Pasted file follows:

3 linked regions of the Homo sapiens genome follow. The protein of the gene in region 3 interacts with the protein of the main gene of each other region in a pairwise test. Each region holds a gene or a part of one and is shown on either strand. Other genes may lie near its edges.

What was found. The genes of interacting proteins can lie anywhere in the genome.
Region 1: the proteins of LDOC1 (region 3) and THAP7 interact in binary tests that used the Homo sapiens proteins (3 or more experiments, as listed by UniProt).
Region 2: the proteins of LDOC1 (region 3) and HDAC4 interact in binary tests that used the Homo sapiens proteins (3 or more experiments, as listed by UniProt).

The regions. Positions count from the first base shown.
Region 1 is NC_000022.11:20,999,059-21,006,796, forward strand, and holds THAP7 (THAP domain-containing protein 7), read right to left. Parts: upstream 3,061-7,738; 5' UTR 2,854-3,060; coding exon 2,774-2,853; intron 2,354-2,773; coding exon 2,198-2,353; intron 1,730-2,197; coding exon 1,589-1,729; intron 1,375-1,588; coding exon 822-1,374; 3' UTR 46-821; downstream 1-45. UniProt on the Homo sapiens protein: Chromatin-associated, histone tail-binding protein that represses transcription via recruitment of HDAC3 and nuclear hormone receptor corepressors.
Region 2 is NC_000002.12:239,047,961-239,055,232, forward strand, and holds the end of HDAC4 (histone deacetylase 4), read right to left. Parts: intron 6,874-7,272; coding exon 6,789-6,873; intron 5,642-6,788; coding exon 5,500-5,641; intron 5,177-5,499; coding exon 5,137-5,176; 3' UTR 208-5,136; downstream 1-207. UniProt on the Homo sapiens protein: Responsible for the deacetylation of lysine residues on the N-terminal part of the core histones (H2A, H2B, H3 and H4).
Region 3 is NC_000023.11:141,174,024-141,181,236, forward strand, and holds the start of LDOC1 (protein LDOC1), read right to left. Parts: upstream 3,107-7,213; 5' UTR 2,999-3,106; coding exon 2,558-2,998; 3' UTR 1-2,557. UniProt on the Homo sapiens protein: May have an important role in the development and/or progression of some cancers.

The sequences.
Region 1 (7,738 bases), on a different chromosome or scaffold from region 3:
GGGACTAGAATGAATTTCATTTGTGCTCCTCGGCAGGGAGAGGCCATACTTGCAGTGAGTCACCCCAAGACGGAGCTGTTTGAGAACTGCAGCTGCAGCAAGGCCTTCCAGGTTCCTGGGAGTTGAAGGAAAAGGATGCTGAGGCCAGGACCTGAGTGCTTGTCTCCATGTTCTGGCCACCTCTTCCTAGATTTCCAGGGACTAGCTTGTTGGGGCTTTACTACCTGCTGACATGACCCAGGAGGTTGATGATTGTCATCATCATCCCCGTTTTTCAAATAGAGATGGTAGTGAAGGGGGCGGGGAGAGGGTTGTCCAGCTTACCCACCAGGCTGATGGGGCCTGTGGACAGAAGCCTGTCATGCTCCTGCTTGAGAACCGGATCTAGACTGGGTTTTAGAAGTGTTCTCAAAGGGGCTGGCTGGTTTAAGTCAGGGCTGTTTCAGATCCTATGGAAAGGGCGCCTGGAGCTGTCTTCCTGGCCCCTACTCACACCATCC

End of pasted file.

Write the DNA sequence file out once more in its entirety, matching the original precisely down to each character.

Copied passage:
3 linked regions of the Homo sapiens genome follow. The protein of the gene in region 3 interacts with the protein of the main gene of each other region in a pairwise test. Each region holds a gene or a part of one and is shown on either strand. Other genes may lie near its edges.

What was found. The genes of interacting proteins can lie anywhere in the genome.
Region 1: the proteins of LDOC1 (region 3) and THAP7 interact in binary tests that used the Homo sapiens proteins (3 or more experiments, as listed by UniProt).
Region 2: the proteins of LDOC1 (region 3) and HDAC4 interact in binary tests that used the Homo sapiens proteins (3 or more experiments, as listed by UniProt).

The regions. Positions count from the first base shown.
Region 1 is NC_000022.11:20,999,059-21,006,796, forward strand, and holds THAP7 (THAP domain-containing protein 7), read right to left. Parts: upstream 3,061-7,738; 5' UTR 2,854-3,060; coding exon 2,774-2,853; intron 2,354-2,773; coding exon 2,198-2,353; intron 1,730-2,197; coding exon 1,589-1,729; intron 1,375-1,588; coding exon 822-1,374; 3' UTR 46-821; downstream 1-45. UniProt on the Homo sapiens protein: Chromatin-associated, histone tail-binding protein that represses transcription via recruitment of HDAC3 and nuclear hormone receptor corepressors.
Region 2 is NC_000002.12:239,047,961-239,055,232, forward strand, and holds the end of HDAC4 (histone deacetylase 4), read right to left. Parts: intron 6,874-7,272; coding exon 6,789-6,873; intron 5,642-6,788; coding exon 5,500-5,641; intron 5,177-5,499; coding exon 5,137-5,176; 3' UTR 208-5,136; downstream 1-207. UniProt on the Homo sapiens protein: Responsible for the deacetylation of lysine residues on the N-terminal part of the core histones (H2A, H2B, H3 and H4).
Region 3 is NC_000023.11:141,174,024-141,181,236, forward strand, and holds the start of LDOC1 (protein LDOC1), read right to left. Parts: upstream 3,107-7,213; 5' UTR 2,999-3,106; coding exon 2,558-2,998; 3' UTR 1-2,557. UniProt on the Homo sapiens protein: May have an important role in the development and/or progression of some cancers.

The sequences.
Region 1 (7,738 bases), on a different chromosome or scaffold from region 3:
GGGACTAGAATGAATTTCATTTGTGCTCCTCGGCAGGGAGAGGCCATACTTGCAGTGAGTCACCCCAAGACGGAGCTGTTTGAGAACTGCAGCTGCAGCAAGGCCTTCCAGGTTCCTGGGAGTTGAAGGAAAAGGATGCTGAGGCCAGGACCTGAGTGCTTGTCTCCATGTTCTGGCCACCTCTTCCTAGATTTCCAGGGACTAGCTTGTTGGGGCTTTACTACCTGCTGACATGACCCAGGAGGTTGATGATTGTCATCATCATCCCCGTTTTTCAAATAGAGATGGTAGTGAAGGGGGCGGGGAGAGGGTTGTCCAGCTTACCCACCAGGCTGATGGGGCCTGTGGACAGAAGCCTGTCATGCTCCTGCTTGAGAACCGGATCTAGACTGGGTTTTAGAAGTGTTCTCAAAGGGGCTGGCTGGTTTAAGTCAGGGCTGTTTCAGATCCTATGGAAAGGGCGCCTGGAGCTGTCTTCCTGGCCCCTACTCACACCATCC